By Erin Himes, Swimming World College Intern
Missy Franklin’s new book Relentless Spirit details her upbringing and rise to Olympic fame from a deeply personal angle. Written along with her parents, it offers a new perspective on high caliber athletics. While my level of competition is extremely removed from someone like Franklin, I found myself relating more than I imagined to the World Record holder. Here are five things I took away from the new book.
1. Motivation comes from within.
The perspective of Missy and her parents makes it abundantly clear that parents cannot force their children to want to be great, that’s something that must come from within. The discussion of motivating versus enabling your child to be the best that they can be opened my eyes to what great swim parents do well. Note to swim parents: giving your children the resources to be the best that they can be is truly the best way to help, take it from a champion herself.
2. Taking the high road is your best option.
Missy is undoubtedly known for her happy-go-lucky attitude. As anyone knows, an attitude like this is much easier to maintain when things truly are going great. However, Missy’s story shows that this attitude can make the tough times a whole lot better, even at a high level of athletics.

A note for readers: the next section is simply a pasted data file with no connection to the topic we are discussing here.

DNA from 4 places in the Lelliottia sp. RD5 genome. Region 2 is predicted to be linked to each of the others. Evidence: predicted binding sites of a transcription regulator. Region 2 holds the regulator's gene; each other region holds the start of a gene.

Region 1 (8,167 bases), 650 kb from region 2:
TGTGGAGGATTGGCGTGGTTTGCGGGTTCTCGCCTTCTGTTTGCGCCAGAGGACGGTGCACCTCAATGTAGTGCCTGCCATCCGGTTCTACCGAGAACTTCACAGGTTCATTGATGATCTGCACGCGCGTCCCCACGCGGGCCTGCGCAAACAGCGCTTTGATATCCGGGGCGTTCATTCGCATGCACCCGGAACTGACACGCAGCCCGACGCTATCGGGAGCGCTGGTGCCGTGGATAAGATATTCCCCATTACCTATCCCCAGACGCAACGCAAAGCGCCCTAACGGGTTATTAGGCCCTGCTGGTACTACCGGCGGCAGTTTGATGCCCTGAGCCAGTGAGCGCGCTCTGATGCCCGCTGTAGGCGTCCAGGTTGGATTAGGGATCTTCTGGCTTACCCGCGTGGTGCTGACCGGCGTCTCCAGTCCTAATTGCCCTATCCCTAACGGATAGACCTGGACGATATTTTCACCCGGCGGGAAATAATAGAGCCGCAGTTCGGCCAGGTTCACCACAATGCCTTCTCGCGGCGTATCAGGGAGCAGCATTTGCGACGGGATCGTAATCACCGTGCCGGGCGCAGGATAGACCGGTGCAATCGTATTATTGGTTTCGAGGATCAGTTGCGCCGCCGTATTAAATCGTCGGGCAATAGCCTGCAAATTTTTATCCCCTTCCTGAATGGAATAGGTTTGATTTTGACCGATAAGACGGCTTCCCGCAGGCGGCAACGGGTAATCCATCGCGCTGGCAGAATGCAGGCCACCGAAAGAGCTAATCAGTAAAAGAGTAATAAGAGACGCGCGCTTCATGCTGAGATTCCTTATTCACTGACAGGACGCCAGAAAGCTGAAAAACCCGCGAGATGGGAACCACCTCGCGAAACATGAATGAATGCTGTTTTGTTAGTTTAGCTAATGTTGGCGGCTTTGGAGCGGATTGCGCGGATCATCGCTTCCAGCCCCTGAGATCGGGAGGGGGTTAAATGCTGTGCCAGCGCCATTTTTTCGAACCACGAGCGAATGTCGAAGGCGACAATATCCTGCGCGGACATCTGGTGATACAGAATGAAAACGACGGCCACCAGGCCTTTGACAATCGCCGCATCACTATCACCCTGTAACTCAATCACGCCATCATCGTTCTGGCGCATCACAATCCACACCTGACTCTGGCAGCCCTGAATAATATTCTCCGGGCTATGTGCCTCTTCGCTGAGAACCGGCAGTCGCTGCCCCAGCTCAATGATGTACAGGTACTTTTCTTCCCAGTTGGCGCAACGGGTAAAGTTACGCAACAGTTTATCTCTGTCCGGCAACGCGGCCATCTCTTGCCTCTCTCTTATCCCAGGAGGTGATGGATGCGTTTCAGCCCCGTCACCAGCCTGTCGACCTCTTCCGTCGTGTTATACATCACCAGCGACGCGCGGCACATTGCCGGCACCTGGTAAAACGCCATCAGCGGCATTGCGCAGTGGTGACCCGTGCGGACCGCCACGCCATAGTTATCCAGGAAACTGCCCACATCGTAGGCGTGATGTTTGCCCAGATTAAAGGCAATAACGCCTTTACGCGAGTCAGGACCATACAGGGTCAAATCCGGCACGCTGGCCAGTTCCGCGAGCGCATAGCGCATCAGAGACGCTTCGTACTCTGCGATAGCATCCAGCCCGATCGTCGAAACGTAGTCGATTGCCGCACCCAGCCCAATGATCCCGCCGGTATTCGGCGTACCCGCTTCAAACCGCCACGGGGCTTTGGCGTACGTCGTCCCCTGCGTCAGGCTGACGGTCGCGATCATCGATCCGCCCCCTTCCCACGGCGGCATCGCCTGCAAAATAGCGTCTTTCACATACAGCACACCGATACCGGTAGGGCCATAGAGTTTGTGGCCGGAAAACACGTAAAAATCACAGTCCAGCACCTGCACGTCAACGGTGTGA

3. Friendship is important in swimming.
Sometimes, professional athletics can seem like a world full of intensity and self gain, where friendship isn’t all that crucial. However, Missy describes her time at home without her friends as hard, as it took some of the fun out of swimming. This proved to me what I have always believed to be true, that good teammates make all of us better athletes.
4. Being nice and being competitive are not mutually exclusive.
Missy, although a known nice girl and smiley teammate, is also a fierce competitor. In the book, she shows that the two are not separate- you truly can be both at once. These characteristics are the perfect example of why Missy is a role model to so many.
5. The joy of swimming is the same at any level.
As I turned the pages of Relentless Spirit (in less than 48 hours…), I was shocked by how much I could relate to Missy’s journey. From a love of summer league swimming to winning meets with high school teams and even to the love of NCAA swimming, I found myself agreeing and relating to much of what she described. The book showed me that the joy we have for swimming unites us all: from the six and unders at summer clubs to the Olympic champions every four years.
All commentaries are the opinion of the author and do not necessarily reflect the views of Swimming World Magazine nor its staff.